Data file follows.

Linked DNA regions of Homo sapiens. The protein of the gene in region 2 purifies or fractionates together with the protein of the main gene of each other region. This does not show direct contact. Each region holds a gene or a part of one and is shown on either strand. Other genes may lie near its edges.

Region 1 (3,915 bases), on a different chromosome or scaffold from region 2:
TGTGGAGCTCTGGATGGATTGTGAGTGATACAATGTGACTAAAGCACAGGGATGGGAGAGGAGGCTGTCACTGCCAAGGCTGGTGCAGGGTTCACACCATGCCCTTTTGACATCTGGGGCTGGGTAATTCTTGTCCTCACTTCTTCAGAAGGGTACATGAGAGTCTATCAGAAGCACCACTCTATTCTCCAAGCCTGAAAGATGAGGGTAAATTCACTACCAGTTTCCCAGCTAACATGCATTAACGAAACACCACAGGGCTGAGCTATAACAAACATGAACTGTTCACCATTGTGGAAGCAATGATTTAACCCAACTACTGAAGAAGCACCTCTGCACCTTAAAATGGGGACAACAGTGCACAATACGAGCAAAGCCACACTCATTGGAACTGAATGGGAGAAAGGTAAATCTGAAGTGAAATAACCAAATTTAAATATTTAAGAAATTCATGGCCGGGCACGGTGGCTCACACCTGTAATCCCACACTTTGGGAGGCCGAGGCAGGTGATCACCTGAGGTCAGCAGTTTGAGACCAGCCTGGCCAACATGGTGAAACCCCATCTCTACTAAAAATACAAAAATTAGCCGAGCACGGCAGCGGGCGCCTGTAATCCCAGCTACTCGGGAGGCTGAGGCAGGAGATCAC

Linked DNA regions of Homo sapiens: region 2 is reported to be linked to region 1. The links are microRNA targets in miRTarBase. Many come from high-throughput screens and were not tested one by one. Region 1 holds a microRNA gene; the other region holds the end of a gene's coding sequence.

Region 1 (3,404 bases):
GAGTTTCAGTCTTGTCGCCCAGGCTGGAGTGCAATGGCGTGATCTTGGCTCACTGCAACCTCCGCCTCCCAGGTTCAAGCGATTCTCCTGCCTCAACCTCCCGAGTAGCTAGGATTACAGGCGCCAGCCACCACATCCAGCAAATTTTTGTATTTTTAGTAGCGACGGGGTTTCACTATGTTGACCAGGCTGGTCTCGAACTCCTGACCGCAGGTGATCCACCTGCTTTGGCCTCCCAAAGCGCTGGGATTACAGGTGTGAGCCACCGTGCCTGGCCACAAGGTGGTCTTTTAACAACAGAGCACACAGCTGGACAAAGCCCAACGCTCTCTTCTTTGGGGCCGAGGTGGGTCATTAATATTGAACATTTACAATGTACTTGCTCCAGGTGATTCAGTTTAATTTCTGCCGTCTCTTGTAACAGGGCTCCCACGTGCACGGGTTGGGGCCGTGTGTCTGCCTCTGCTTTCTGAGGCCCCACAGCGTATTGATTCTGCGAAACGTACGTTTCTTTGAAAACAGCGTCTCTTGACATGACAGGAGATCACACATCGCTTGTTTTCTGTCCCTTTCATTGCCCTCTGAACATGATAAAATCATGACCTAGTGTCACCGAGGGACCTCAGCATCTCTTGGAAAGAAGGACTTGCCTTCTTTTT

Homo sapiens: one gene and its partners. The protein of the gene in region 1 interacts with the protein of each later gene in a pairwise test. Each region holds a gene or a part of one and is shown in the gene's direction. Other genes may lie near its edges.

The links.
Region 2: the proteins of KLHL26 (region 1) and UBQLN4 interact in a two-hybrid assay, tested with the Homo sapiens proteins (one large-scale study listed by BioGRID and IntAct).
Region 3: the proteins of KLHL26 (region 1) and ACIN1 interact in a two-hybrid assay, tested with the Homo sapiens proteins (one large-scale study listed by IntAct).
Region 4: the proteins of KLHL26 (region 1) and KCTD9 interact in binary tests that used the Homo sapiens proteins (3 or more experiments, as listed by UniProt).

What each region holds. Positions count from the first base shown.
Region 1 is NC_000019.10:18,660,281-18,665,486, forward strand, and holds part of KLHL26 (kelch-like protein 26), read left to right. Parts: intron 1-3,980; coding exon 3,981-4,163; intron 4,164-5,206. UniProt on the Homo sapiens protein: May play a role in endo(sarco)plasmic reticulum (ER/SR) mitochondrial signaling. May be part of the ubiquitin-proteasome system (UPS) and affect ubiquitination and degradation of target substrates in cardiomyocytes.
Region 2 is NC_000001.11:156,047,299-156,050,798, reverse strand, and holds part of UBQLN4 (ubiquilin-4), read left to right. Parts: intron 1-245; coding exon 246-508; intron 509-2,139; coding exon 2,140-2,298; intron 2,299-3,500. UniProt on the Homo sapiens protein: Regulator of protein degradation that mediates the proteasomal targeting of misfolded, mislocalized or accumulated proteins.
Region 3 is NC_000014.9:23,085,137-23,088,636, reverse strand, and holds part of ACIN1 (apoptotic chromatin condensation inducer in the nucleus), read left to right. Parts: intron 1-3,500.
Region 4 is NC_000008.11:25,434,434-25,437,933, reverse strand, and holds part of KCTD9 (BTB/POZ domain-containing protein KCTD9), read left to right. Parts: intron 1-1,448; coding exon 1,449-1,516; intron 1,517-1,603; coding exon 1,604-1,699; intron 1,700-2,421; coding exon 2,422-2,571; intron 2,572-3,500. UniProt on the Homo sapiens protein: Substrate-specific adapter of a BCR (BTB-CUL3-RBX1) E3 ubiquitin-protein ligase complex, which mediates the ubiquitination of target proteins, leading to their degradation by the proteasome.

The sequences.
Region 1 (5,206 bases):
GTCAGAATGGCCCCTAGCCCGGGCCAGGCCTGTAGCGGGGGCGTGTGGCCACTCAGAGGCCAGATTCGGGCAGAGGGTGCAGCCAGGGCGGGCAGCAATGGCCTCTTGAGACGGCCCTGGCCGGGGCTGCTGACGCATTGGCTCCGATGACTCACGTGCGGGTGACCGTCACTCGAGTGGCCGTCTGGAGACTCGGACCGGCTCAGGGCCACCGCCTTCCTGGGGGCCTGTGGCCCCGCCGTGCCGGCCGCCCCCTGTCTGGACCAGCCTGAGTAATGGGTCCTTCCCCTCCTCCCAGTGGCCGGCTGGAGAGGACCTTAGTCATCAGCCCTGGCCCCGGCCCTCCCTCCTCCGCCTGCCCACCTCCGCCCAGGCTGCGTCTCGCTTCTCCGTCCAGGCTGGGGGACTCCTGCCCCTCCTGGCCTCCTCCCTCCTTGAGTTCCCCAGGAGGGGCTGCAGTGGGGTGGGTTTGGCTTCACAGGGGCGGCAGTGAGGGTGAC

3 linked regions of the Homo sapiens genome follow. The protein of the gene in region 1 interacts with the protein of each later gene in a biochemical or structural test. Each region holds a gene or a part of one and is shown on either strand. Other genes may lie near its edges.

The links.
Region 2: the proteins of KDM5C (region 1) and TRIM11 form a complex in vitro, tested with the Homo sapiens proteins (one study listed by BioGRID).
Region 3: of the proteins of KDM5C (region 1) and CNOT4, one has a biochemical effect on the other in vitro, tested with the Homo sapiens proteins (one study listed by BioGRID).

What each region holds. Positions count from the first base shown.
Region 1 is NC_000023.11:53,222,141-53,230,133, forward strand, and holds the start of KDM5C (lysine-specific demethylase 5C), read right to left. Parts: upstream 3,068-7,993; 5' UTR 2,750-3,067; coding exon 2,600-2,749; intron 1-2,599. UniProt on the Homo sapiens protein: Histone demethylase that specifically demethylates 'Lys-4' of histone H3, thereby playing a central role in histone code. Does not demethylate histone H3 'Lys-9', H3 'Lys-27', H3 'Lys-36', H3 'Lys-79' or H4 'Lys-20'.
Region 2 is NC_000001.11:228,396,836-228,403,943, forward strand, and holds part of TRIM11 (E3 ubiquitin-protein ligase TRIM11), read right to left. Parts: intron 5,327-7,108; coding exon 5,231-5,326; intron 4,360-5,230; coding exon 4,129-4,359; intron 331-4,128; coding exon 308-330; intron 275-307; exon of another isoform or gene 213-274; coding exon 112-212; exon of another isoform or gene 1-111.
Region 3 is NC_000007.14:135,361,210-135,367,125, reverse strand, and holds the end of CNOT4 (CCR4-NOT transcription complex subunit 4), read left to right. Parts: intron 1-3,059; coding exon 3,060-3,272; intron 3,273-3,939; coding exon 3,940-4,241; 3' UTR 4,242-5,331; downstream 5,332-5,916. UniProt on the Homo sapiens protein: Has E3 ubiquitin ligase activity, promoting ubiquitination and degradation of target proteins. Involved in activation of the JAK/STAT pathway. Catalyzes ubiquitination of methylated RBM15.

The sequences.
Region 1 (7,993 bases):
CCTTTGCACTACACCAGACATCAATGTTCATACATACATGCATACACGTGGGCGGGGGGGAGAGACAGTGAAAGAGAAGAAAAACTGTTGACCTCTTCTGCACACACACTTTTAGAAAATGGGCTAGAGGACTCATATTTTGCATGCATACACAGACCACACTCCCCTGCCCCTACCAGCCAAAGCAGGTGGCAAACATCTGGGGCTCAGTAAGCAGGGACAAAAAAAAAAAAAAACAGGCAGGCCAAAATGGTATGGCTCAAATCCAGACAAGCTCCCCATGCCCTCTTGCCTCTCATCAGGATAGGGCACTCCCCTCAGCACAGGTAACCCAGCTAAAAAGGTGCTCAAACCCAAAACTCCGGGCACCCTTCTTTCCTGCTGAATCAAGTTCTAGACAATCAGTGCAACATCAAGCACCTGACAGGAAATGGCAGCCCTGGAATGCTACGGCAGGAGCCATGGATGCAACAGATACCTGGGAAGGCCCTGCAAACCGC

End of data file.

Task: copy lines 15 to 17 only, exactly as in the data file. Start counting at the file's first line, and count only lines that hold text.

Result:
Region 3 is NC_000014.9:23,085,137-23,088,636, reverse strand, and holds part of ACIN1 (apoptotic chromatin condensation inducer in the nucleus), read left to right. Parts: intron 1-3,500.
Region 4 is NC_000008.11:25,434,434-25,437,933, reverse strand, and holds part of KCTD9 (BTB/POZ domain-containing protein KCTD9), read left to right. Parts: intron 1-1,448; coding exon 1,449-1,516; intron 1,517-1,603; coding exon 1,604-1,699; intron 1,700-2,421; coding exon 2,422-2,571; intron 2,572-3,500. UniProt on the Homo sapiens protein: Substrate-specific adapter of a BCR (BTB-CUL3-RBX1) E3 ubiquitin-protein ligase complex, which mediates the ubiquitination of target proteins, leading to their degradation by the proteasome.

The sequences.